Essay on Technology and Ethics
As the technological advancements are taking place day by day concerns are growing among the various religious and ethical groups about the ethics involved in the kind of technology. As we know that there are pros and cons of using any technology but sometimes many protest that the technologies are more of used for the selfish purposes to fulfill human needs than to be beneficial for the mankind. Lets take the most common example of Internet known as the fastest medium to communicate and research, even advancing in the section of distance learning. As everyone in any part of the world are well aware of the advantages which the mankind has for using the internet which can now be used for reporting theft on websites like www.reporttheft.com, for distance learning, online air ticket booking like www.southwest.com, online buying and bidding for example on www.ebay.com or www.amazon.com but the cons of the technology is the fact that now it is used for attacking computerized snooping, stealing, and lying while trying to show the way to moral behavior in the on-line world. Concerns are growing among some Internet users as they see how easy it might be for governments or individuals to pry into supposedly private material. Hackers can easily crack the hotmail passwords and get access to the e-mail accounts and sometimes most sensitive information like that of credit cards but naturally no one can get sued in court for this unethical behavior. Other most controversial issue concerning the technological advancement is the stem cell research. The hot topic under this, which is under debate, is whether human embryos should be destroyed for stem cell research when there are other possible sources of stem cells, although with potentially different properties. Another facet of the debate is about which types of embryos should be made available for such research.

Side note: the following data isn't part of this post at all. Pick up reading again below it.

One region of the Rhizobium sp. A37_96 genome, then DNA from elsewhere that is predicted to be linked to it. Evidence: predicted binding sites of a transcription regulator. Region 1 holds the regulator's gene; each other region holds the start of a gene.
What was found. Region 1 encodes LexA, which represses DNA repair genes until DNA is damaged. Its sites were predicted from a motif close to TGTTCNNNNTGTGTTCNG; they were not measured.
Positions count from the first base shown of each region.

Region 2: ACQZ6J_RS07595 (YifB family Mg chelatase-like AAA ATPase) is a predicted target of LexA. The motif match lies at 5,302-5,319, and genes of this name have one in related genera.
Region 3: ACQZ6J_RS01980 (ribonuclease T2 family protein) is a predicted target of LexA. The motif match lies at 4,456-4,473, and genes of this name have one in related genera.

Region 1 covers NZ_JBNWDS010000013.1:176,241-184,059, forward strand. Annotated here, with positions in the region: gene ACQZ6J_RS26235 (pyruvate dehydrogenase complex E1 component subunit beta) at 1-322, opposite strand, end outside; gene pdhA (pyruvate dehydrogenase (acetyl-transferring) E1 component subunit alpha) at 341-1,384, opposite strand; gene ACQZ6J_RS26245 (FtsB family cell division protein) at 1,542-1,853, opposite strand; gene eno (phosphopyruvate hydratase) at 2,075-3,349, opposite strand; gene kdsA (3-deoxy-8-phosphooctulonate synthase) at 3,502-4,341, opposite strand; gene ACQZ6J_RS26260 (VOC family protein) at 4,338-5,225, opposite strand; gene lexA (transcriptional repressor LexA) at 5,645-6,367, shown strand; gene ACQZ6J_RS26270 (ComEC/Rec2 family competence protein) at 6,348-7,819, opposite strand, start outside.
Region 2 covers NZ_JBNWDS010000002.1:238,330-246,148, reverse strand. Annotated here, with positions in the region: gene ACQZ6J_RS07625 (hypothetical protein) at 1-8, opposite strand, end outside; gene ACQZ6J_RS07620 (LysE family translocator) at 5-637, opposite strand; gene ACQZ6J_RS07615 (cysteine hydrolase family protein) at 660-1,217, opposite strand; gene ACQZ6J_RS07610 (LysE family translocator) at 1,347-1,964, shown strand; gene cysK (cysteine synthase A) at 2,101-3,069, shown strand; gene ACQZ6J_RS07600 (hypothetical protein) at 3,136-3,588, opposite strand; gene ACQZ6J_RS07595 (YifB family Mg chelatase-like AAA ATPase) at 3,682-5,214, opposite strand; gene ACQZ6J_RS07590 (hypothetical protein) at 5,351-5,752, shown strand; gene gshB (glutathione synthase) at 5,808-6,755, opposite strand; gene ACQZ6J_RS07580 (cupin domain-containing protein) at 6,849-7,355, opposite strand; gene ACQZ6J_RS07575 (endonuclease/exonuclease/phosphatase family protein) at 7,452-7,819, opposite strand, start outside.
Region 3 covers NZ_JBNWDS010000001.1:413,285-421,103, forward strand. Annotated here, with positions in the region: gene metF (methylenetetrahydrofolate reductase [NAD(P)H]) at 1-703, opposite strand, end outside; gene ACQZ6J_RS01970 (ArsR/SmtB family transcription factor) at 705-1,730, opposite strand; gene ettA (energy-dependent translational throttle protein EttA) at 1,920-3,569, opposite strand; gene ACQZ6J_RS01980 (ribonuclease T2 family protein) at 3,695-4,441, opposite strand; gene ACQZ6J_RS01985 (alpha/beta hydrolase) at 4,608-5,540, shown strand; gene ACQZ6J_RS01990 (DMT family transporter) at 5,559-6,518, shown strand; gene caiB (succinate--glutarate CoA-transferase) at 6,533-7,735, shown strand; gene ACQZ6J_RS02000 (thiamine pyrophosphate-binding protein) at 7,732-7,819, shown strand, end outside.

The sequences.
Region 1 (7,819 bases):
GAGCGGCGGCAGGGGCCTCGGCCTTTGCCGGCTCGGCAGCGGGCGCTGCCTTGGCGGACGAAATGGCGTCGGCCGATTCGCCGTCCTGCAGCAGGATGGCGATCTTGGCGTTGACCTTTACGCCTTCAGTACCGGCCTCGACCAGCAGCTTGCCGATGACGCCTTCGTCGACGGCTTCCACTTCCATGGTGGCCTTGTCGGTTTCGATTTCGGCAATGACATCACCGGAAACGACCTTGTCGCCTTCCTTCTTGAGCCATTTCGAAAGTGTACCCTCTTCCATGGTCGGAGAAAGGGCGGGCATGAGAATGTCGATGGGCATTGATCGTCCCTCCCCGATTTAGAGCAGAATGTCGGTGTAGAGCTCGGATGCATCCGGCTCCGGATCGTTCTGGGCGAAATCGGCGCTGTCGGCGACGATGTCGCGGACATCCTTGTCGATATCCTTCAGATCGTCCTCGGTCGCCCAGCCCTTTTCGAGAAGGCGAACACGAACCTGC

Technology and Ethics
Technology is a powerful force in our world, and the question of whether technology is a liberating or destructive force should be asked. This question calls us to consider where technology fits in our lives and, more precisely, what do we want from it? We seem to live by the motto “It’s not good enough; make it better.” Technology is with us and cannot be ignored. Moreover, ethical issues for business and for society have arisen as a result of technological advances. Many would argue that technology has developed at a speed significantly outpacing society's, government's and business's thinking about the consequences of technology. Maybe we are trying to do, or have too much before we can handle such responsibility.
The question of ethics has come to the forefront in technological issues in recent years. We are a country with advanced technological capabilities, and we are in some areas constrained only by our own ethical sense of what is right and wrong. Unfortunately, the issue of where to draw the line has become painfully difficult in a society awash in the murky confusion of situational ethics. The absolutes of clear right and wrong are no longer upheld in many `arenas of modern life, making ethical decisions problematical, especially with regard to technology an arena that has grown much faster than our attempt to regulate it. We can already do many things that we know are wrong, and many more that we are not sure about. One of the most compelling events to summon ethics questions was the attack of 9/11. Being attacked on native soil was the greatest threat America has sustained in hundreds of years. What is the right response to such an attack? Santa Clara University’s ethics publication, Outlook, asks these questions: What does due process look like in fighting terrorists? How far should the circle of suspicion be drawn, and are there limits to the rights of citizens suspected of terrorist connections? What about non-citizens? (1). Is the government...